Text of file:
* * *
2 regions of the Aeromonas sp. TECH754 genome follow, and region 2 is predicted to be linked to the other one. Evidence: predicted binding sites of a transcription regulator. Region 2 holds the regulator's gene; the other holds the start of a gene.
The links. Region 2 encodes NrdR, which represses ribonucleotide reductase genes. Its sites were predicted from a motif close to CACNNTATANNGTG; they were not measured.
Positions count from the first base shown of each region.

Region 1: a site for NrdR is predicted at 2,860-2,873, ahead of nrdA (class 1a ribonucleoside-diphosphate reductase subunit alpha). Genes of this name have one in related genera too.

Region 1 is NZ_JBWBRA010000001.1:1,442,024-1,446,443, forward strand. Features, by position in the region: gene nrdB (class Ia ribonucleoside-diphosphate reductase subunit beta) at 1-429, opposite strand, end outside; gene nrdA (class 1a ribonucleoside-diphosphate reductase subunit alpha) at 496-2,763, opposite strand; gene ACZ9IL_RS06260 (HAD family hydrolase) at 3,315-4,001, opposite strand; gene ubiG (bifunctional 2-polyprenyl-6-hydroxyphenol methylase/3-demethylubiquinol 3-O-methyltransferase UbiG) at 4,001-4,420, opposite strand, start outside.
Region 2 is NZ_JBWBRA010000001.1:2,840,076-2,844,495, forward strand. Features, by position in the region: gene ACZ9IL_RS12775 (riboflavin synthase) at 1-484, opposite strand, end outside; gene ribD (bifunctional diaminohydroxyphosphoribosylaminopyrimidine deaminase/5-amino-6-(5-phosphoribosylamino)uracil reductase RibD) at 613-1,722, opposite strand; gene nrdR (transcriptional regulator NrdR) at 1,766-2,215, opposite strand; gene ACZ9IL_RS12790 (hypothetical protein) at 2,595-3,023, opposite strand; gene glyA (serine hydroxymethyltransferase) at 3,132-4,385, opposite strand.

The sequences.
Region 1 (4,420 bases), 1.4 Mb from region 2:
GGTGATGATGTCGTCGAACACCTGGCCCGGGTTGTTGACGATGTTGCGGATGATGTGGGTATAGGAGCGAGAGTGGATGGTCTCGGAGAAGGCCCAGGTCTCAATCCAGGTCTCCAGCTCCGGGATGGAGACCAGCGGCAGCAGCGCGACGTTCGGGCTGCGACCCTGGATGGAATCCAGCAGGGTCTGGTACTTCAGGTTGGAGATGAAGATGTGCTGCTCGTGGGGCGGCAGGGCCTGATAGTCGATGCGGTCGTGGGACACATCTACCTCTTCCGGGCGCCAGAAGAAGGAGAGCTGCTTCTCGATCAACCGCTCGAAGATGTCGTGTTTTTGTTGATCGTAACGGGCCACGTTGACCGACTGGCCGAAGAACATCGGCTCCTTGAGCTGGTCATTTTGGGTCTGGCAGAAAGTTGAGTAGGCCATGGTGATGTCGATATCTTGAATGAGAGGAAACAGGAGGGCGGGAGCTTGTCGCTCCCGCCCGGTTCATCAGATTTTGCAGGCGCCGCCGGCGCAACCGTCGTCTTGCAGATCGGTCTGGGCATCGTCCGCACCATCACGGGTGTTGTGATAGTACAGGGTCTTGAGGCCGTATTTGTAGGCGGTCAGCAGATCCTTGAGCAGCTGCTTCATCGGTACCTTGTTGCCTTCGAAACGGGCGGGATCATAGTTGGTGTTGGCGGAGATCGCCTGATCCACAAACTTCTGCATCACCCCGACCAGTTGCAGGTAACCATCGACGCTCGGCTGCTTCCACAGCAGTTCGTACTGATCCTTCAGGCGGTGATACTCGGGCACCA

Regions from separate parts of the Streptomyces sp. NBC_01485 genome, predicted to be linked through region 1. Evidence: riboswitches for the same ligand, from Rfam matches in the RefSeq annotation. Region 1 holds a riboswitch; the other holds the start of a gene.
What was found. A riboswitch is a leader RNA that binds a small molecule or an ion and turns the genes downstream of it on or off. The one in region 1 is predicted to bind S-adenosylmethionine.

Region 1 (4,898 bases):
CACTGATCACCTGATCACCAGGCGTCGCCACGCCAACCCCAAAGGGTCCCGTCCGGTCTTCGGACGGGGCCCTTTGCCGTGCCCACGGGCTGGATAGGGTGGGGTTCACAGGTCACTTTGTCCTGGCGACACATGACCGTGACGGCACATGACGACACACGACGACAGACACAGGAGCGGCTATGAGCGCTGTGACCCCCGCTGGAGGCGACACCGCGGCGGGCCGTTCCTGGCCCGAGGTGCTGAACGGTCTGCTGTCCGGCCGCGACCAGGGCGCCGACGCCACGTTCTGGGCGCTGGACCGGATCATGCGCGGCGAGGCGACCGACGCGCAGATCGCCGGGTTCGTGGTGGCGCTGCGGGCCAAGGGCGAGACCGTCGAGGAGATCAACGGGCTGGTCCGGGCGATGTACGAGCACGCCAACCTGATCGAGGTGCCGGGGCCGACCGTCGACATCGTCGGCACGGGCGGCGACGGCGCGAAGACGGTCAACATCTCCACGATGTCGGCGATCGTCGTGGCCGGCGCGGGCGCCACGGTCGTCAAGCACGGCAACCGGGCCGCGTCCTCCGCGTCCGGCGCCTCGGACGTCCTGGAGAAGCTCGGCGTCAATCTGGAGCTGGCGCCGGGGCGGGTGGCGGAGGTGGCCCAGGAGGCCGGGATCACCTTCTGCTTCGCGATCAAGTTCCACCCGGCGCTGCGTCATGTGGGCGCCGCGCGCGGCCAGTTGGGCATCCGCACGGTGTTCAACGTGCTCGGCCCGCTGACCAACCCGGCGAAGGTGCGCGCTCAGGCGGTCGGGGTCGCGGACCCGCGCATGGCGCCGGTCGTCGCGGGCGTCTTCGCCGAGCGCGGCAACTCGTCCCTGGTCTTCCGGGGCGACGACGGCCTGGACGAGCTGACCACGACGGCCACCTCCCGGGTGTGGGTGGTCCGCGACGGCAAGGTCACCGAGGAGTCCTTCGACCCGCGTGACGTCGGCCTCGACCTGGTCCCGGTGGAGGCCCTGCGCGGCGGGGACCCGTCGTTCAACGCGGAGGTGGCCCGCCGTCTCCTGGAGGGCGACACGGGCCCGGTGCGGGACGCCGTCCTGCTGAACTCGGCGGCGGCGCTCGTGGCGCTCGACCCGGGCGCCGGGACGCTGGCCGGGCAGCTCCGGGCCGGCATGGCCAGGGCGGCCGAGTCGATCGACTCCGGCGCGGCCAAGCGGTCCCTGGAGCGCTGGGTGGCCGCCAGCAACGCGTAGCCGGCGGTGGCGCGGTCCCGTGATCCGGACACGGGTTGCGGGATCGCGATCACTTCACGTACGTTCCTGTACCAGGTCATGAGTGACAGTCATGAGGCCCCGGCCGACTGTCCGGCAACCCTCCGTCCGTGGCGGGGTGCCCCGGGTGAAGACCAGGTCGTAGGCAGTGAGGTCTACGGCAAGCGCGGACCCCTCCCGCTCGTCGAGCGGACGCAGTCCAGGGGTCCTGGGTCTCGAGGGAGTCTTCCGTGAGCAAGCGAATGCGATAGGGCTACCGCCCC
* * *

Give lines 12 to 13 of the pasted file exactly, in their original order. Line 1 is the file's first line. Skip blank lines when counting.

Region 1 (4,898 bases):
CACTGATCACCTGATCACCAGGCGTCGCCACGCCAACCCCAAAGGGTCCCGTCCGGTCTTCGGACGGGGCCCTTTGCCGTGCCCACGGGCTGGATAGGGTGGGGTTCACAGGTCACTTTGTCCTGGCGACACATGACCGTGACGGCACATGACGACACACGACGACAGACACAGGAGCGGCTATGAGCGCTGTGACCCCCGCTGGAGGCGACACCGCGGCGGGCCGTTCCTGGCCCGAGGTGCTGAACGGTCTGCTGTCCGGCCGCGACCAGGGCGCCGACGCCACGTTCTGGGCGCTGGACCGGATCATGCGCGGCGAGGCGACCGACGCGCAGATCGCCGGGTTCGTGGTGGCGCTGCGGGCCAAGGGCGAGACCGTCGAGGAGATCAACGGGCTGGTCCGGGCGATGTACGAGCACGCCAACCTGATCGAGGTGCCGGGGCCGACCGTCGACATCGTCGGCACGGGCGGCGACGGCGCGAAGACGGTCAACATCTCCACGATGTCGGCGATCGTCGTGGCCGGCGCGGGCGCCACGGTCGTCAAGCACGGCAACCGGGCCGCGTCCTCCGCGTCCGGCGCCTCGGACGTCCTGGAGAAGCTCGGCGTCAATCTGGAGCTGGCGCCGGGGCGGGTGGCGGAGGTGGCCCAGGAGGCCGGGATCACCTTCTGCTTCGCGATCAAGTTCCACCCGGCGCTGCGTCATGTGGGCGCCGCGCGCGGCCAGTTGGGCATCCGCACGGTGTTCAACGTGCTCGGCCCGCTGACCAACCCGGCGAAGGTGCGCGCTCAGGCGGTCGGGGTCGCGGACCCGCGCATGGCGCCGGTCGTCGCGGGCGTCTTCGCCGAGCGCGGCAACTCGTCCCTGGTCTTCCGGGGCGACGACGGCCTGGACGAGCTGACCACGACGGCCACCTCCCGGGTGTGGGTGGTCCGCGACGGCAAGGTCACCGAGGAGTCCTTCGACCCGCGTGACGTCGGCCTCGACCTGGTCCCGGTGGAGGCCCTGCGCGGCGGGGACCCGTCGTTCAACGCGGAGGTGGCCCGCCGTCTCCTGGAGGGCGACACGGGCCCGGTGCGGGACGCCGTCCTGCTGAACTCGGCGGCGGCGCTCGTGGCGCTCGACCCGGGCGCCGGGACGCTGGCCGGGCAGCTCCGGGCCGGCATGGCCAGGGCGGCCGAGTCGATCGACTCCGGCGCGGCCAAGCGGTCCCTGGAGCGCTGGGTGGCCGCCAGCAACGCGTAGCCGGCGGTGGCGCGGTCCCGTGATCCGGACACGGGTTGCGGGATCGCGATCACTTCACGTACGTTCCTGTACCAGGTCATGAGTGACAGTCATGAGGCCCCGGCCGACTGTCCGGCAACCCTCCGTCCGTGGCGGGGTGCCCCGGGTGAAGACCAGGTCGTAGGCAGTGAGGTCTACGGCAAGCGCGGACCCCTCCCGCTCGTCGAGCGGACGCAGTCCAGGGGTCCTGGGTCTCGAGGGAGTCTTCCGTGAGCAAGCGAATGCGATAGGGCTACCGCCCC